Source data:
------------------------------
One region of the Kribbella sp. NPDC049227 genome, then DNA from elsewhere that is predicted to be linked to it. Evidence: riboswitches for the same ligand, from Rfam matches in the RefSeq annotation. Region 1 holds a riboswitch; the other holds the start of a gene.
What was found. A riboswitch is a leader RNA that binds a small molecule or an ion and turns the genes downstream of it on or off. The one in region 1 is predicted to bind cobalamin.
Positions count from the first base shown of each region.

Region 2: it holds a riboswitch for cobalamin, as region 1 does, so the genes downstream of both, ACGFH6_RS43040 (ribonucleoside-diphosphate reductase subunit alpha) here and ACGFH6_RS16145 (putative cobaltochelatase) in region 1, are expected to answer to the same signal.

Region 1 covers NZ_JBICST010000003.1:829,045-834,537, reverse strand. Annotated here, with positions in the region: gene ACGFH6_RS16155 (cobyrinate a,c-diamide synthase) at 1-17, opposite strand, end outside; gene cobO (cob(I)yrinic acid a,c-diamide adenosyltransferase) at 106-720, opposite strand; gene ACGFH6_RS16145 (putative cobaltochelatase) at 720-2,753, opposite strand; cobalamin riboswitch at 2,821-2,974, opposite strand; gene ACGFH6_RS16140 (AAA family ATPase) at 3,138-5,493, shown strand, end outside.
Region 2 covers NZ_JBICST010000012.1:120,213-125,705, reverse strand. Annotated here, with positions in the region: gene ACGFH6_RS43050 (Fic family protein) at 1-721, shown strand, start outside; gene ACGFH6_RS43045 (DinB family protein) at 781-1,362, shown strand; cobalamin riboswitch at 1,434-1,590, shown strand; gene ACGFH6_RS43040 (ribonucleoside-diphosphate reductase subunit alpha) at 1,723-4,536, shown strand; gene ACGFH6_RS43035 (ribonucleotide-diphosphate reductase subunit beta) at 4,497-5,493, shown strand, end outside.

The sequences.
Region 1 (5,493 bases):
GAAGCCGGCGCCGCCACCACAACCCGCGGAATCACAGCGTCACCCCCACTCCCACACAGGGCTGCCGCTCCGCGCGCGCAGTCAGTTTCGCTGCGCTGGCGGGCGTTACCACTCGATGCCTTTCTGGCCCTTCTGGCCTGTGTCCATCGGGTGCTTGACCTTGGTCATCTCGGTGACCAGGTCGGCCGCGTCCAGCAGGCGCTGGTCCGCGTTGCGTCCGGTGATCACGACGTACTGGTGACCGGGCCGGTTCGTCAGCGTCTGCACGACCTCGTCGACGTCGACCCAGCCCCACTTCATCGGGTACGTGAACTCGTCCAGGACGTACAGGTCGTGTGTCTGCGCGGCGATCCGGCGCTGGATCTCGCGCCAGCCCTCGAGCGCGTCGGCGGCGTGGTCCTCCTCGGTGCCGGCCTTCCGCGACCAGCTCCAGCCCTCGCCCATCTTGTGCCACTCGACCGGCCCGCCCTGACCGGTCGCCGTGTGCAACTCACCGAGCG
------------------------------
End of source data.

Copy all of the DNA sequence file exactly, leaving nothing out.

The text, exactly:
One region of the Kribbella sp. NPDC049227 genome, then DNA from elsewhere that is predicted to be linked to it. Evidence: riboswitches for the same ligand, from Rfam matches in the RefSeq annotation. Region 1 holds a riboswitch; the other holds the start of a gene.
What was found. A riboswitch is a leader RNA that binds a small molecule or an ion and turns the genes downstream of it on or off. The one in region 1 is predicted to bind cobalamin.
Positions count from the first base shown of each region.

Region 2: it holds a riboswitch for cobalamin, as region 1 does, so the genes downstream of both, ACGFH6_RS43040 (ribonucleoside-diphosphate reductase subunit alpha) here and ACGFH6_RS16145 (putative cobaltochelatase) in region 1, are expected to answer to the same signal.

Region 1 covers NZ_JBICST010000003.1:829,045-834,537, reverse strand. Annotated here, with positions in the region: gene ACGFH6_RS16155 (cobyrinate a,c-diamide synthase) at 1-17, opposite strand, end outside; gene cobO (cob(I)yrinic acid a,c-diamide adenosyltransferase) at 106-720, opposite strand; gene ACGFH6_RS16145 (putative cobaltochelatase) at 720-2,753, opposite strand; cobalamin riboswitch at 2,821-2,974, opposite strand; gene ACGFH6_RS16140 (AAA family ATPase) at 3,138-5,493, shown strand, end outside.
Region 2 covers NZ_JBICST010000012.1:120,213-125,705, reverse strand. Annotated here, with positions in the region: gene ACGFH6_RS43050 (Fic family protein) at 1-721, shown strand, start outside; gene ACGFH6_RS43045 (DinB family protein) at 781-1,362, shown strand; cobalamin riboswitch at 1,434-1,590, shown strand; gene ACGFH6_RS43040 (ribonucleoside-diphosphate reductase subunit alpha) at 1,723-4,536, shown strand; gene ACGFH6_RS43035 (ribonucleotide-diphosphate reductase subunit beta) at 4,497-5,493, shown strand, end outside.

The sequences.
Region 1 (5,493 bases):
GAAGCCGGCGCCGCCACCACAACCCGCGGAATCACAGCGTCACCCCCACTCCCACACAGGGCTGCCGCTCCGCGCGCGCAGTCAGTTTCGCTGCGCTGGCGGGCGTTACCACTCGATGCCTTTCTGGCCCTTCTGGCCTGTGTCCATCGGGTGCTTGACCTTGGTCATCTCGGTGACCAGGTCGGCCGCGTCCAGCAGGCGCTGGTCCGCGTTGCGTCCGGTGATCACGACGTACTGGTGACCGGGCCGGTTCGTCAGCGTCTGCACGACCTCGTCGACGTCGACCCAGCCCCACTTCATCGGGTACGTGAACTCGTCCAGGACGTACAGGTCGTGTGTCTGCGCGGCGATCCGGCGCTGGATCTCGCGCCAGCCCTCGAGCGCGTCGGCGGCGTGGTCCTCCTCGGTGCCGGCCTTCCGCGACCAGCTCCAGCCCTCGCCCATCTTGTGCCACTCGACCGGCCCGCCCTGACCGGTCGCCGTGTGCAACTCACCGAGCG